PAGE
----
Luigi Riva. Roberto Boninsegna. Angelo Domenghini. Gianfranco Zola. Daniele Conti. Radja Nainggolan. A volatile crossroad in the Mediterranean since the wars between the Aragonese and the Saracens, the ancient island of Sardinia has harboured top talent throughout its history.
Such energy has played its part in manifesting great players for its football club, and Cagliari Calcio’s list of marquee names above is something noteworthy – especially when gazing through the club’s humble trophy cabinet. The Sardinians have produced another gem on the emerald coast isle, in the form of Nicolò Barella.
The young midfielder’s growth has been exponential, so much that he has already attracted the eyes of some top suitors within the league and abroad. Sure, at 20 years old he possesses the features you would expect from an up and coming player. He is energetic, can hold his own in the centre of the pitch, and is watchful of his defense – all attributes needed to become a decent central midfielder.
Yet this attention is granted due to the rarity of his style – the finer details that set him apart from utility midfielders, or those that rely purely on their attacking skills. Seeing the fine points of the game is what makes Barella so coveted.
When the Sardinian native faced off against Hellas Verona in the beginning of November, he made a case for his maturity. Weaving pass after pass through Verona’s middle and defensive third helped Coach Diego Lopez claim a victory in the mid-table scrap. A brainy performance paired with a certain calmness would become almost regular as the season moved forward.
Just two weeks later, an away trip to the Dacia Arena saw another win for the Casteddu. After resisting countless pressure from Udinese in the first half, Barella kept his composure with his teammates to launch an assault just as whistle restarted play. In a movement that would put shame to Tchaikovsky’s Nutcracker ballet, his lobbed ball curved between three defenders and on to the head of Joao Pedro for the only goal of the match. That missile pass has become something of a trademark for his vision.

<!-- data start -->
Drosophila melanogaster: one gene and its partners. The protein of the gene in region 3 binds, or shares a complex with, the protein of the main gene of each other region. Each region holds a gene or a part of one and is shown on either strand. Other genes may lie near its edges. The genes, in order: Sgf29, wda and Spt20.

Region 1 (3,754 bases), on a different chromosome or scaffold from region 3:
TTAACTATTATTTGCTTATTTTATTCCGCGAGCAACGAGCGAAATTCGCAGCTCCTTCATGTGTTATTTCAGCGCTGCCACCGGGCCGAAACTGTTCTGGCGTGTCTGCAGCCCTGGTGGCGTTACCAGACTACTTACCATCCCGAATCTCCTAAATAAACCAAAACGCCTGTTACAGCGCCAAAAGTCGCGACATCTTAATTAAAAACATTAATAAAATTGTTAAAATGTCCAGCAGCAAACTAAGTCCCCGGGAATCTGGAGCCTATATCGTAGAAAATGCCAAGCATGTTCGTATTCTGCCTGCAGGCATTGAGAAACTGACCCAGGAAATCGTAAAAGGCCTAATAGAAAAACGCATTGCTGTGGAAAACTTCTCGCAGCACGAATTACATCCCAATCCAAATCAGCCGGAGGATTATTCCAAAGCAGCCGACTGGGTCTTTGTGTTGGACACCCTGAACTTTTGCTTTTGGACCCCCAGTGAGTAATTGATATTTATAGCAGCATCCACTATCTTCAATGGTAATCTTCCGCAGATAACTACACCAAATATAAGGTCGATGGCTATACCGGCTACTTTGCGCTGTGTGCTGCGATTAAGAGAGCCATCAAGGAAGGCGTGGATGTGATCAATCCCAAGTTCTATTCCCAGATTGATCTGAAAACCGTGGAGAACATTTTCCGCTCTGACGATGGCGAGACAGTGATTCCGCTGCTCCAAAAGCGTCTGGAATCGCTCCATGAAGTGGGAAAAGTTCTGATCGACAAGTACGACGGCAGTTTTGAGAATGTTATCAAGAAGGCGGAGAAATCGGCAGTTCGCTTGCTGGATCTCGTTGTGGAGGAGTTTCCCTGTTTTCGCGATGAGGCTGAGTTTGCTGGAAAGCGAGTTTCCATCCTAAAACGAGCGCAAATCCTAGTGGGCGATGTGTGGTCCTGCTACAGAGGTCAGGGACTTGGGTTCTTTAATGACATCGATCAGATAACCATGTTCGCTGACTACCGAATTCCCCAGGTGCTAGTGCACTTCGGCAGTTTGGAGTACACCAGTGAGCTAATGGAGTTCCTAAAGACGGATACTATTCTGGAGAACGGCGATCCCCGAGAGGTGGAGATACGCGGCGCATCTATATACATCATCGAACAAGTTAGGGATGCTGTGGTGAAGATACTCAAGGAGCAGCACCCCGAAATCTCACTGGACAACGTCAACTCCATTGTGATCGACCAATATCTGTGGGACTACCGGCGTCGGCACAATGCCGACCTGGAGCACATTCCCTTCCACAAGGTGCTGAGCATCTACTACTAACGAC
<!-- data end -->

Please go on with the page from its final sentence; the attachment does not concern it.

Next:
His two goals came during the months of September and October, against SPAL and Torino respectively. While the former was a left-footed volley, the latter came as part of a spectacular counter-attack, which the midfielder gained after a blistering run down the right flank. As the team grows in confidence throughout the second half of the season, we can expect to see him keep scoring a variety of such goals.
His attacking talents are juxtaposed to his defensive reading of the play. Leading the Sardi in tackles won on average, the hometown boy’s timely precision to win the ball back has helped dissipate the opponent’s attack, as Lopez’s squad often find themselves facing high pressure. Sliding and winning, he produces that threat to commence the attack, and immediately drive play forward with another long pass.
As the January transfer window reaches its halfway point, President Tommaso Giulini has raised his price for the young player twice – first at €30m, before claiming he was suddenly worth an additional €20m on top of that. While the number sounds like a bluff, any deal during the winter could climb well above the initial quote.
The young Italian’s future will surely take him to the heights of world football, if not this winter, then surely in the near future. But in just a short amount of time, whether staying or sailing to new shores, Barella has quickly cemented his spot as a Cagliaritani hero.